Mel, Foxtail Farm said...

David James Peterson said...

"...you can re-use brick as a structural element again and again as long as they aren't damaged in the demolition process."

--

This is true as long as the bricks are old enough that they were put together with lime mortar, which is soft enough to scrape off the bricks without too much trouble. Portland cement based mortar is so hard that you're more likely break the bricks than cleanly remove the mortar.

I actually have taken a brick wall down by hand. It's hard work, but you do end up with a pretty good percentage of usable bricks at the end. There were a few spots where the old mortar had been patched with portland, and nearly all of the bricks affected were destroyed in the removal process.

So those of you with old brick houses, if the mortar needs re-pointing be sure that a soft, lime-based mortar is used!

Myriad said...

JMJII and JMG: Absurdly high prices on (non-rare, recent) used books is often an accidental consequence of positive feedback between online sellers' automatic pricing bots. Imagine one seller who has a copy in stock and wants expedite its sale, so he sets his price bot to keep the price "low" at 90% of the average price posted by other sellers. Now imagine another seller who does not have a copy in inventory, but wants to offer the higher-priced convenience of a single source for all buyers' needs; he sets his price bot to keep the price at 125% of the average price posted by other sellers, to make sure he can fill the order (by buying another seller's copy) and still make a profit. For the simplest and most dramatic case, imagine further that those two are the only sellers listing that book in that marketplace. Depending on the number of update cycles that pass before a human intervenes, the prices can spiral into the millions.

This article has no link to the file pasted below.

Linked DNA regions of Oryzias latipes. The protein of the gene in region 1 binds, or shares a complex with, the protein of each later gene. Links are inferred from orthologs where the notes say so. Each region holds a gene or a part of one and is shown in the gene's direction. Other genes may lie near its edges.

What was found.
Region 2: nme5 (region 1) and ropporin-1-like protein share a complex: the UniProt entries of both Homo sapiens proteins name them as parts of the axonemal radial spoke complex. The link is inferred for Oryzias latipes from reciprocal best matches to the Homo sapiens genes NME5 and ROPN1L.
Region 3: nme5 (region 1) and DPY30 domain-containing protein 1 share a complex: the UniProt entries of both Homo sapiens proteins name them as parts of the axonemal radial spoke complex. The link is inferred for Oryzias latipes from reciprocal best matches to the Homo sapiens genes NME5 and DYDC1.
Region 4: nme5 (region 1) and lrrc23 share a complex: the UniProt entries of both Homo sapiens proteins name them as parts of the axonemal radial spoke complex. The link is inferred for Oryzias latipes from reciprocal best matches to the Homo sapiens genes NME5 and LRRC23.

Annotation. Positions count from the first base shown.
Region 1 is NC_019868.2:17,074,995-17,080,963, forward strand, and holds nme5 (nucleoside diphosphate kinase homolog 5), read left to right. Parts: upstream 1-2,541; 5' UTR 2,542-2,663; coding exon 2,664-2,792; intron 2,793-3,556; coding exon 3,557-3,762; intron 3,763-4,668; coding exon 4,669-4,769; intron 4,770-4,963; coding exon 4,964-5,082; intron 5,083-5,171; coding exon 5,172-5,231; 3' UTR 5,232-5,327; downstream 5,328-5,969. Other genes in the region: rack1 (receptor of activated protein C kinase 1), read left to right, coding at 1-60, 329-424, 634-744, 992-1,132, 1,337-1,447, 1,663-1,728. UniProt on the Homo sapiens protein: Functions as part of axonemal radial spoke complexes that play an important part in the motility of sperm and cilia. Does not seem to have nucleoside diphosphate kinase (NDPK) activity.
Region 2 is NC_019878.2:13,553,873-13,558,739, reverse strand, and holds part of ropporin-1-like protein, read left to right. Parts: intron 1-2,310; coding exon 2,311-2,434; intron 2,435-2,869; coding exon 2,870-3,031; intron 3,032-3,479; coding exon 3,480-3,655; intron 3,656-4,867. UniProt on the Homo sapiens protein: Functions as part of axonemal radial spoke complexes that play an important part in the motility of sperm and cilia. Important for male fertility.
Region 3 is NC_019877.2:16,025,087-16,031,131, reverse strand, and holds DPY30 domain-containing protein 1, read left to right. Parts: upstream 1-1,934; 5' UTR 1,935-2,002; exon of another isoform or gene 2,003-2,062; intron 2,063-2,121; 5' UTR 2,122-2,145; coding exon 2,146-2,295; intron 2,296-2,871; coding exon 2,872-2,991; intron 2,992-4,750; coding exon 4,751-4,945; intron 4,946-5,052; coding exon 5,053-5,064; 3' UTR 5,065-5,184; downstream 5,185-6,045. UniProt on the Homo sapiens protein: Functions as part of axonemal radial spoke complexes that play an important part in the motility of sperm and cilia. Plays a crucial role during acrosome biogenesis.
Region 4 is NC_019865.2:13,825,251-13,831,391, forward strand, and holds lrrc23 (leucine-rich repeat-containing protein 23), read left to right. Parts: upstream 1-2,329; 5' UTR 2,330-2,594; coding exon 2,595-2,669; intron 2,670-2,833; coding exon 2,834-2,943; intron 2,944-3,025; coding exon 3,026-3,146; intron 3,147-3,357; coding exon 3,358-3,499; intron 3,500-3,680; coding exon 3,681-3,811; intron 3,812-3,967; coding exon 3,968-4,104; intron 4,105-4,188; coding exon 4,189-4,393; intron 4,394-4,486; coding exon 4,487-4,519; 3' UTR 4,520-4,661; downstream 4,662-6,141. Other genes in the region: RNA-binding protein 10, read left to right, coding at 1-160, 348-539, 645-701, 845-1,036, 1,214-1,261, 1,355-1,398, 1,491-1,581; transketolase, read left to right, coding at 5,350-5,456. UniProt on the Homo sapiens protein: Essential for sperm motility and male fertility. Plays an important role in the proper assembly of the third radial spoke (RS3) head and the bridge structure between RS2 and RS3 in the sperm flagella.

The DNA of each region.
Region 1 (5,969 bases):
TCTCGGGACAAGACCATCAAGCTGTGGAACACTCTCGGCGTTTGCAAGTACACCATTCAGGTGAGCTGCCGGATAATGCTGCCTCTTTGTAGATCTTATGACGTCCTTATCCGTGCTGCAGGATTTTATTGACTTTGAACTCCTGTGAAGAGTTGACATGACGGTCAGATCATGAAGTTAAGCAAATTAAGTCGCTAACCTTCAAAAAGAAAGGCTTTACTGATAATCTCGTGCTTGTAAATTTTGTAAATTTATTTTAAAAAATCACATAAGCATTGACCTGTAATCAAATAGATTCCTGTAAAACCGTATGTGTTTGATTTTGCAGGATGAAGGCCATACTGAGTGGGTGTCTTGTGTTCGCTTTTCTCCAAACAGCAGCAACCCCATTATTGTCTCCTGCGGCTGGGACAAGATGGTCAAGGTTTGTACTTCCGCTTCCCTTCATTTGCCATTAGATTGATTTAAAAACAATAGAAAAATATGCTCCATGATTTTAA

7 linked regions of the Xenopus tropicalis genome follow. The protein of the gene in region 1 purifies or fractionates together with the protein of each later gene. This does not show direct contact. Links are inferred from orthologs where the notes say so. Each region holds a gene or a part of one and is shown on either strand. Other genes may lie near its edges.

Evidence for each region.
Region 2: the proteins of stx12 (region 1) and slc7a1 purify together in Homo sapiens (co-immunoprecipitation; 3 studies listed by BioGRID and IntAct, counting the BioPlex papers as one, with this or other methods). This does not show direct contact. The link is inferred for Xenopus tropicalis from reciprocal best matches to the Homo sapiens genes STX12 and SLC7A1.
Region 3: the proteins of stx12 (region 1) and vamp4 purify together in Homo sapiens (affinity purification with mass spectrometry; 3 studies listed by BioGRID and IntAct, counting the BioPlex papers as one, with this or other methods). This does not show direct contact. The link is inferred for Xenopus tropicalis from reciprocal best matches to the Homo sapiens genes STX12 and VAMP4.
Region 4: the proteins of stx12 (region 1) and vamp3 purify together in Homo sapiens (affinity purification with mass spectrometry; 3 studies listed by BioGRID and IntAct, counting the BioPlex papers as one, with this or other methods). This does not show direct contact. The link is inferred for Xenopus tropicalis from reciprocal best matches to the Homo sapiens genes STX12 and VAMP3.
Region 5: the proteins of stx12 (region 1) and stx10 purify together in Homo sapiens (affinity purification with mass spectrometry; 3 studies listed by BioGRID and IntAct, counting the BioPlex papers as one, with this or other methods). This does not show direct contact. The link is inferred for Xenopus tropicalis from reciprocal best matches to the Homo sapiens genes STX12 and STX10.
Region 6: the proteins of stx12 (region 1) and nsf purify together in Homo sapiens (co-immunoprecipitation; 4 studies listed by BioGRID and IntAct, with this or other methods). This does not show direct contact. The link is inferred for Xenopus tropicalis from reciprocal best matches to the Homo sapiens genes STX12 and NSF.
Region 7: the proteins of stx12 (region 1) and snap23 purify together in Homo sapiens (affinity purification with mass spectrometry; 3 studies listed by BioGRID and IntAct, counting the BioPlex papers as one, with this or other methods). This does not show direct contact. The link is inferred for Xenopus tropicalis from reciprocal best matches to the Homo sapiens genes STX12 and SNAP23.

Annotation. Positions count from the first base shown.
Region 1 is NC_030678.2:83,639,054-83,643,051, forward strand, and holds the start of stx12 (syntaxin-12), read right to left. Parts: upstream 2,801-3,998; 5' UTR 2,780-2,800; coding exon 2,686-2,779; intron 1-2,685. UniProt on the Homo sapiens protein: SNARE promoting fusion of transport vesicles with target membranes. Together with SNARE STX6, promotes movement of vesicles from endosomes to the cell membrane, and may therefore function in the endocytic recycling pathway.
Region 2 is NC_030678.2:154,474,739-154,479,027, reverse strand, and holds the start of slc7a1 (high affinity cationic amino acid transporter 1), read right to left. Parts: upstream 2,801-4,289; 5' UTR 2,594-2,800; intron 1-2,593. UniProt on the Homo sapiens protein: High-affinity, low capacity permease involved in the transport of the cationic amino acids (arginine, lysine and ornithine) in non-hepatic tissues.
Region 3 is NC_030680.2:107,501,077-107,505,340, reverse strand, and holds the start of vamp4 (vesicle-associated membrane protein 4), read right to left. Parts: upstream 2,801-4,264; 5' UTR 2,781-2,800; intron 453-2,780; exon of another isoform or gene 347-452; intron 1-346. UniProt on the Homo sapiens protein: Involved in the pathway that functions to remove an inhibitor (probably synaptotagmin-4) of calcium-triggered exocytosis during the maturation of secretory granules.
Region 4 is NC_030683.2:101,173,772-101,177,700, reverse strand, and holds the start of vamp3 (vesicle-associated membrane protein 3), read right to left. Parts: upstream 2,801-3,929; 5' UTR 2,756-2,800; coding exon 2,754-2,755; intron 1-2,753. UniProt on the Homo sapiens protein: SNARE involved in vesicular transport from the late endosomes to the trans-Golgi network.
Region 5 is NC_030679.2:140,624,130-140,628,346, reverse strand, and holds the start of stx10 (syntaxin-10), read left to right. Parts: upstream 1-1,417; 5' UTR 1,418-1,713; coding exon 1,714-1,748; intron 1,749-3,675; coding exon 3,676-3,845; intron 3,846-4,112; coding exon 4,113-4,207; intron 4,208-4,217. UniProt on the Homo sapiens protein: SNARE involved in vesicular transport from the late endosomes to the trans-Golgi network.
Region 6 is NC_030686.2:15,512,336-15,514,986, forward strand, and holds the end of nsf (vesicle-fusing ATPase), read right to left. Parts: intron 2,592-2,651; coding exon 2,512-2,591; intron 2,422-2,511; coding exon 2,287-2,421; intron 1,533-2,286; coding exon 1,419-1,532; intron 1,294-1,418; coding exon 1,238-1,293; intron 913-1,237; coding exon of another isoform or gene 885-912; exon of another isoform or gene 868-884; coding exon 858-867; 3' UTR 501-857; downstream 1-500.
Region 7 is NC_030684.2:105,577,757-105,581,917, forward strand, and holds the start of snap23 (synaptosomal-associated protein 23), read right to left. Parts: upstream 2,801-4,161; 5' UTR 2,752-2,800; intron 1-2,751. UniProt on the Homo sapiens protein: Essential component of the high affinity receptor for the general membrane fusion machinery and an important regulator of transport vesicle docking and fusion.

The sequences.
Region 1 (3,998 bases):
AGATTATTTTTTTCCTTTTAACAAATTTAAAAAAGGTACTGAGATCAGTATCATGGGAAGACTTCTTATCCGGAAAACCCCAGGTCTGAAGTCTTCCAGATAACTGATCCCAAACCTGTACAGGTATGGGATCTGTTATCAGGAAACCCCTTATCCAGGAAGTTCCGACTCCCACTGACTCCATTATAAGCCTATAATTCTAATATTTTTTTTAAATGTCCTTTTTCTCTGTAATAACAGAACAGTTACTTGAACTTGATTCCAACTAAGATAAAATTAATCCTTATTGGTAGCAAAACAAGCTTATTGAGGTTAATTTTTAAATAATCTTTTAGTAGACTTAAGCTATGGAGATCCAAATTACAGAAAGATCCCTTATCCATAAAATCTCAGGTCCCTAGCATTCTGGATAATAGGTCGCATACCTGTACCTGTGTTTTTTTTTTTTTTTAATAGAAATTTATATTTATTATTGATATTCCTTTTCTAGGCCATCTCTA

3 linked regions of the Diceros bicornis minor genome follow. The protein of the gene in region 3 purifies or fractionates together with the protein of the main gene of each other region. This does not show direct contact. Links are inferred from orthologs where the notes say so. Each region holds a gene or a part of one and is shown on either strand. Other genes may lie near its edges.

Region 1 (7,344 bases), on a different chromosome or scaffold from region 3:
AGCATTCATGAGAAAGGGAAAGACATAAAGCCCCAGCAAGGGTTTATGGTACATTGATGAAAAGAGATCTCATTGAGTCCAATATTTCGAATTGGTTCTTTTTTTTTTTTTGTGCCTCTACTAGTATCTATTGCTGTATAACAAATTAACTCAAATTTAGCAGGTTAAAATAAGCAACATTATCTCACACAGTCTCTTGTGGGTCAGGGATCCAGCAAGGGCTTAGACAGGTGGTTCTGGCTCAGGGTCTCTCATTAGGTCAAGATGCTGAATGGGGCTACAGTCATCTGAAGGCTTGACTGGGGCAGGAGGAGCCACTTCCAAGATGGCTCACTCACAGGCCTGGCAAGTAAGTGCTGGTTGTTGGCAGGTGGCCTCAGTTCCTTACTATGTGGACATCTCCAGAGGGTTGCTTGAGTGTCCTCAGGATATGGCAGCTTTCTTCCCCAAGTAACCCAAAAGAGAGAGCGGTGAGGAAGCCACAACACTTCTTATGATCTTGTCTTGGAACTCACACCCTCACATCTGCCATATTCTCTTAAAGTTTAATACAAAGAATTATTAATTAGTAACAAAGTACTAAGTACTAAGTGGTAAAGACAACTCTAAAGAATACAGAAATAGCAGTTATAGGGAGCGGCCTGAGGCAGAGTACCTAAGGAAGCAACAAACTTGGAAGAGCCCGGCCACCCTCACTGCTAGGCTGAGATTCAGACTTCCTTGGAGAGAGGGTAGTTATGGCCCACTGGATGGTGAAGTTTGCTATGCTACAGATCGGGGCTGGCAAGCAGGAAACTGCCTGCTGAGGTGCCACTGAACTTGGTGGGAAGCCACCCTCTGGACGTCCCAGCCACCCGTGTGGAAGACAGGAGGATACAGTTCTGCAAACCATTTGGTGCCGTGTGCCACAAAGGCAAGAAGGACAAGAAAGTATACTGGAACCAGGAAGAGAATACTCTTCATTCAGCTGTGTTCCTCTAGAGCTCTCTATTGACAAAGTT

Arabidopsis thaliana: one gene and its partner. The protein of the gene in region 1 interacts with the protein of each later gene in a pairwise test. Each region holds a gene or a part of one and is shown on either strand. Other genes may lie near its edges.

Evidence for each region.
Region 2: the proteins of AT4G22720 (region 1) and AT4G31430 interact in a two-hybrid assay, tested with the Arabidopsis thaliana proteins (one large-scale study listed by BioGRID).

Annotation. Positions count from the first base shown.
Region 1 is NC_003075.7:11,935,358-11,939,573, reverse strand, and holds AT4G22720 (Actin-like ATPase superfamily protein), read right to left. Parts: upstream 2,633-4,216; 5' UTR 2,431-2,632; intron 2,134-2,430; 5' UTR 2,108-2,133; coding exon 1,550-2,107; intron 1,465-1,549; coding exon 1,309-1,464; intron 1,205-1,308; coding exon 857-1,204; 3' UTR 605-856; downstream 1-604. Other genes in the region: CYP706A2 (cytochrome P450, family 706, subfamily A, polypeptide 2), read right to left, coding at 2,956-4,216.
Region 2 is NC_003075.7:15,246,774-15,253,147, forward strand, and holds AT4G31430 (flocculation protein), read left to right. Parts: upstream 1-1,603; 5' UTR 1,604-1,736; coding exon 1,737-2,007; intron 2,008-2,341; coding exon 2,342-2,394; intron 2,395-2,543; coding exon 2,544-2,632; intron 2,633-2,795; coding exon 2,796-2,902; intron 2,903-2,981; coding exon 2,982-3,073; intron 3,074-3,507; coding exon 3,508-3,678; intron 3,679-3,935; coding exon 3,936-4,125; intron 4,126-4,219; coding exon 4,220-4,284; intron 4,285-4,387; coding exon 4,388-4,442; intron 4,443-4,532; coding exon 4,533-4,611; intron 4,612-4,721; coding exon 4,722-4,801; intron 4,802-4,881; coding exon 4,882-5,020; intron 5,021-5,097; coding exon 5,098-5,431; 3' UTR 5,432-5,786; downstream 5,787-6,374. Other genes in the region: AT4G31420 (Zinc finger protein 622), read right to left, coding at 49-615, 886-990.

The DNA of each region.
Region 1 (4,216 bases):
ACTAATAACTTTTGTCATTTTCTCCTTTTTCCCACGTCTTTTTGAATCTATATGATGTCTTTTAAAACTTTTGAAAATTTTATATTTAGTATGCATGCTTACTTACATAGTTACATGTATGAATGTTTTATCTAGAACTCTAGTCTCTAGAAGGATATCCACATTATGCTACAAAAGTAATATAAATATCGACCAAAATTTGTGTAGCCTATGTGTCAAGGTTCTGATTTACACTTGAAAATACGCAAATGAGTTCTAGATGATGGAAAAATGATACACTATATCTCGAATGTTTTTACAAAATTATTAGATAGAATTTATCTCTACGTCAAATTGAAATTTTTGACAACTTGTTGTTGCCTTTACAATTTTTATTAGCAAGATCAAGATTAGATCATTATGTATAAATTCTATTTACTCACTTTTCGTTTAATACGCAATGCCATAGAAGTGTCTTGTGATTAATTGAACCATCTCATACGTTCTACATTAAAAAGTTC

That would be an example of failure at whole-systems thinking (albeit a microscopic one in an artificial domain), would it not?

Joel said...

This article got me to thinking about another synonym of "ephemeral": "evanescent".

The Hartman Effect is the way some light can tunnel out of a totally-internally-reflective medium, into a nearby medium of similar impedance:

http://en.wikipedia.org/wiki/Hartman_effect

Because this is tunneling, what photons do get through travel at greater than the speed of light. Also because it is tunneling, the chances of it occurring diminish sharply with distance.

The image that came to mind was of the Dymaxion optical data network, in which optical fibers are chopped up and tiny segments of them are placed parallel to one another, like a corduroy road on the information superhighway. Not many bits (uh...vanishingly few, unfortunately) would get through, but those that did would travel at superluminal speed! How efficient!

Warp speed ahead, and hooray for evanescentization!

Only kidding, of course.

Unknown said...

(Deborah Bender)

Which of the Three Little Pigs it's best to emulate depends on local conditions.

Walls and chimneys made of unreinforced brick or masonry do not flex. Sideways shearing causes them to crack open and fall down during earthquakes, killing anyone nearby.

During the Loma Prieta earthquake, the brick chimney of my friend's house came through the living room wall and landed in a heap next to the chair he was sitting in. The rest of the house, constructed of lath and plaster, stayed up.

Conversely, when a wildfire sweeps through a forested area, chimneys and hearths are sometimes all that remains.

In California, new construction of unreinforced masonry is illegal, and bricks are only used decoratively on facades. Roof shingles must be made of materials that do not burn.

The original indigenous people where I live constructed lodges of woven saplings tied together and covered with bark. These rode out earthquakes well and didn't kill many people when they tore apart.

Enrique said...

It’s funny that Moshe Braner should point out the story of the American soldiers who got couldn’t find their way back after their Humvee got blown up because they had lost their GPS. This seems to be a common problem, and not just in the army. There have been at least two recent incidents of American warships running aground because of over-reliance on GPS and the atrophy of traditional navigation skills, not to mention common sense. As the saying goes, common sense isn’t very common anymore.